I have found out that roses best grown in rich heavy soil which is also well-drained. The soil at my place is already fertile, however, I still fork in some rich organic matter (compost or manure) to keep the nutrients and food balance in the soil, in helping the roses growing better and not starving. Perhaps, this can also be applied to whatever soil condition you have, either sandy or clay. I believe, organic matter (compost or manure) is a way to improve the poorer soil condition naturally.
When we bought the roses, they were all bare-rooted. However, you can always buy those in pots available in your nurseries. Perhaps, there is a certain degree of possibilities your store-bought-potted roses will thrive more than those bare-rooted will. I am certain that the good preparation of soil will give good results on successful planting because of the adequate food and nutrients your roses will accept while they're moved in their new 'home'. One thing to remember though when buying roses, that you should look at the onward facing buds. These buds should be there and healthy because they are the ones which are going to be the new shoots.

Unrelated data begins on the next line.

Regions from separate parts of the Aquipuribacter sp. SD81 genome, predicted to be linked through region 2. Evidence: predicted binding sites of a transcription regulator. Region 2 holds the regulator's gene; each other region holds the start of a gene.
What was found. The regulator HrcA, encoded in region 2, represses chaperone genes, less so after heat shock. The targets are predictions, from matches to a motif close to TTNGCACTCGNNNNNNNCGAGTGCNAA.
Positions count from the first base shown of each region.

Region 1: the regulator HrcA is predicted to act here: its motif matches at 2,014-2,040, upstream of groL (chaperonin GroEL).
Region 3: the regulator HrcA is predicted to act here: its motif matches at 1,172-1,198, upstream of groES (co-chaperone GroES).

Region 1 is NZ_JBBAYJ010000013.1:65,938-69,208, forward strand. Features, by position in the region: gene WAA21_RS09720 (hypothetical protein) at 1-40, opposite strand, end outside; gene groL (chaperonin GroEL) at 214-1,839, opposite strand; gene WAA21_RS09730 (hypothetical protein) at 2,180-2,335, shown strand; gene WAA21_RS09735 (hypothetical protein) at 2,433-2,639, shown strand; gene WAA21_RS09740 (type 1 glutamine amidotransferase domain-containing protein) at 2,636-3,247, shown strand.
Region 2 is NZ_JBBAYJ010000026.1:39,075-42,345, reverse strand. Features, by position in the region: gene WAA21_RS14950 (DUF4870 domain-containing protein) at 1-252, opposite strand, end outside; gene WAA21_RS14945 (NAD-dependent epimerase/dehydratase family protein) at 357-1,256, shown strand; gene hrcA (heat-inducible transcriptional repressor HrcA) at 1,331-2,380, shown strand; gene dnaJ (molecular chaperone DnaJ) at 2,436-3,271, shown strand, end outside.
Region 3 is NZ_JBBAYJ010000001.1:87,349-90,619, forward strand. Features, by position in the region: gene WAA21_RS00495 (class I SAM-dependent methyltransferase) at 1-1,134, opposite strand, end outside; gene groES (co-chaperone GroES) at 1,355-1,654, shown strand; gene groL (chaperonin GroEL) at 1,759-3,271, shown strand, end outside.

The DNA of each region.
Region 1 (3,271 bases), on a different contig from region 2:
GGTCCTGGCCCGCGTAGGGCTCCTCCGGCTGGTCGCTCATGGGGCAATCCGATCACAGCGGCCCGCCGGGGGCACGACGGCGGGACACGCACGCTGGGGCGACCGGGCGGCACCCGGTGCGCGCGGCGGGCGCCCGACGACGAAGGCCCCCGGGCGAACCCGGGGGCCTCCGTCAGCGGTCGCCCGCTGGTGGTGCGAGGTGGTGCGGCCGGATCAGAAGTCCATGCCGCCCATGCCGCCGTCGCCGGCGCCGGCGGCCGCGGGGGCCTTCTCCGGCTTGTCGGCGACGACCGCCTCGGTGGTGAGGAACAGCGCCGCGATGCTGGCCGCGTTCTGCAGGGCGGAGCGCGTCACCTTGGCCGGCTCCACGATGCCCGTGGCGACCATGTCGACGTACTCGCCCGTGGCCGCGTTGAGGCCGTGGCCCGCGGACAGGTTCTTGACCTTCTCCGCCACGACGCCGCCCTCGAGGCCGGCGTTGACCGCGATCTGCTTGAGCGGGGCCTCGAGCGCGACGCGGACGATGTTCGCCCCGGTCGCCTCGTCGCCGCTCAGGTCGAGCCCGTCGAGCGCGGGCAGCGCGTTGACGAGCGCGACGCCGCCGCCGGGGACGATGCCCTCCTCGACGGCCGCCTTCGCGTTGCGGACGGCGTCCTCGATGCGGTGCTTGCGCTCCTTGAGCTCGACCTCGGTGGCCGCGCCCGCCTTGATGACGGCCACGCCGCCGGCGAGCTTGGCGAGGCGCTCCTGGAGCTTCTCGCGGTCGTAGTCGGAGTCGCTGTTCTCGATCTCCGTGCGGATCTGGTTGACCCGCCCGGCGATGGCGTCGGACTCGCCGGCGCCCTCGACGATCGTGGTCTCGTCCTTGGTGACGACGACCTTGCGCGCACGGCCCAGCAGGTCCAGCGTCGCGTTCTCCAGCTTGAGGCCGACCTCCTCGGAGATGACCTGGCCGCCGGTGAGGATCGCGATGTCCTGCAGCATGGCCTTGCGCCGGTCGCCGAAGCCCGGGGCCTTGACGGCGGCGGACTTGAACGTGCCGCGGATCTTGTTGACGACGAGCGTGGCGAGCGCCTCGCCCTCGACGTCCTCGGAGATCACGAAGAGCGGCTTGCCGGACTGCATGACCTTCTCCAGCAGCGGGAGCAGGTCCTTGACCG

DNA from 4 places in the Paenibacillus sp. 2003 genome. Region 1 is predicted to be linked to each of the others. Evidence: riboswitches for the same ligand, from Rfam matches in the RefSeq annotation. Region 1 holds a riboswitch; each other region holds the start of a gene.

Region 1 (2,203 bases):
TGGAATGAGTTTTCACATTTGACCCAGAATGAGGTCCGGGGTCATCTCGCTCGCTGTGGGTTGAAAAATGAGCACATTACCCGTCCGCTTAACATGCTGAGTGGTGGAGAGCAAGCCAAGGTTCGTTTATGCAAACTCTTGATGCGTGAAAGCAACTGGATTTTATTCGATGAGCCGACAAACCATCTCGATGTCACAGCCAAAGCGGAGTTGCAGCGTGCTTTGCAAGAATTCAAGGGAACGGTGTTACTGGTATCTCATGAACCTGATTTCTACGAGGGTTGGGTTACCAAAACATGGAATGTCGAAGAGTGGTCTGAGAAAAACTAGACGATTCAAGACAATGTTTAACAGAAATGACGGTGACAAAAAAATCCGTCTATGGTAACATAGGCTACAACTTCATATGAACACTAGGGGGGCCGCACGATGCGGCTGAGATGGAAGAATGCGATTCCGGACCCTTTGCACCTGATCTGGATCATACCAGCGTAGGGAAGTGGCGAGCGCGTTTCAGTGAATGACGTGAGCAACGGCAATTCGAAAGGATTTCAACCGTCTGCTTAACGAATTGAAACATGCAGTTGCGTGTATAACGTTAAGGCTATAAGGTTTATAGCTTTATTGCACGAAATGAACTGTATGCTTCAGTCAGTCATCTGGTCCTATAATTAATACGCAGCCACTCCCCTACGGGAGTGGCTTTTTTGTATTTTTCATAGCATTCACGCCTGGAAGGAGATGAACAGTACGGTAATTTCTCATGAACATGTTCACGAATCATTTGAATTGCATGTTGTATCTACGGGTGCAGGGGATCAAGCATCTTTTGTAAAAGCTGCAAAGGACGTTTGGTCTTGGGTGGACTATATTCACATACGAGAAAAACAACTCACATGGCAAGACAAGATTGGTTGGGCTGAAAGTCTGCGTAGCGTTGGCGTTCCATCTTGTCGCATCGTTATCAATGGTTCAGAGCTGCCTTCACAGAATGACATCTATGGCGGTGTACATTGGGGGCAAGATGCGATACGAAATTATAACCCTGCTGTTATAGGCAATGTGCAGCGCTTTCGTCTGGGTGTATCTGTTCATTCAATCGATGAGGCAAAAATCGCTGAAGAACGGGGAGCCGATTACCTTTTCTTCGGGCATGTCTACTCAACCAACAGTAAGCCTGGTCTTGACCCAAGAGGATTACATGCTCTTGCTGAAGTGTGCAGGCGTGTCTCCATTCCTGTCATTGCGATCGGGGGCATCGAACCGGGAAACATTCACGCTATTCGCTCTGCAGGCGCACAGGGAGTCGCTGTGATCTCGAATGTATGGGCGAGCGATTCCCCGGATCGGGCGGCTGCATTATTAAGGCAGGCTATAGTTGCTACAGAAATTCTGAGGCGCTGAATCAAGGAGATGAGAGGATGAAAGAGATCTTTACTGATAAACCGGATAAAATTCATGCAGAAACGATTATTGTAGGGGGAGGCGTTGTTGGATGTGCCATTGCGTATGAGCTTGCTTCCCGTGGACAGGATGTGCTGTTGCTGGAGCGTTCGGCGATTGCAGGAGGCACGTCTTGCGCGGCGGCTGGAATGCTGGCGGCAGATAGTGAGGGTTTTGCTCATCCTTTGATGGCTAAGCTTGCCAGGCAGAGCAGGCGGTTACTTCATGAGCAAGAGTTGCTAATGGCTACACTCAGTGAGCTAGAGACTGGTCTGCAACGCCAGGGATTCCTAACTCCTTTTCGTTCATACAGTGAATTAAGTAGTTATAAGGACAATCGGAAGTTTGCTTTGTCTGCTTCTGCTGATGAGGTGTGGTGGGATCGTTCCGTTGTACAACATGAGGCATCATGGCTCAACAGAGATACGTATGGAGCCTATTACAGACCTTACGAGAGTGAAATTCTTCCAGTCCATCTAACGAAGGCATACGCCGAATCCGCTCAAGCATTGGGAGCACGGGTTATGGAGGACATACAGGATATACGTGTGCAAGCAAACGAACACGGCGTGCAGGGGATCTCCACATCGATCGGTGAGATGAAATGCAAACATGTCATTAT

How to Plant
Now, when planting roses, I always get a help from my husband to dig out the holes for me. The holes should be wider and deeper than your root base of plant. I usually dilute the juice (vermicast) from the worm farm (vermicomposting--are you familiar with it?) with 10 litre of water for about 1 litre of the juice. I pour this mixture into the holes and plant the rose immediately. This way while the soil is dampened, it also will help to provide roses food in its early months in the new place. You can also use mature manure to be mixed in with the soil to act like a slow fertilizer, organic way.
Spraying- is essential when there are aphids around. I usually use organic base spray which is available in New Zealand. It is using herbal plants to get rid of the nuisance aphids. I also like to mix garlic and baking soda to prevent black spot developed on the leaves of the roses, in early Spring onwards.
Fertilizing-is important to keep providing food and nutrients to roses. In Spring, when the roses are growing their buds, it is the time I am applying mature manure and top the beds with grass cutting or rotten leaf compost. In early Summer, I usually keep providing them liquid manure we catch from the worm farm. I also use grass cutting (the ones from the catcher of your lawn mower) or leaf compost from Autumn falls to be applied on the roses beds. They like to be kept moist all year round. These grass cuttings and leaves will give them more food too.
Watering-is what roses need in Summer. We usually pump the water from the creek to water the garden in dry Summer. Roses need a lot of watering to survive as they are producing mass of blooms. I usually carry 10 litre of water for each rose from the hose (and I have more than 30 bushes of roses), good for exercise, you know.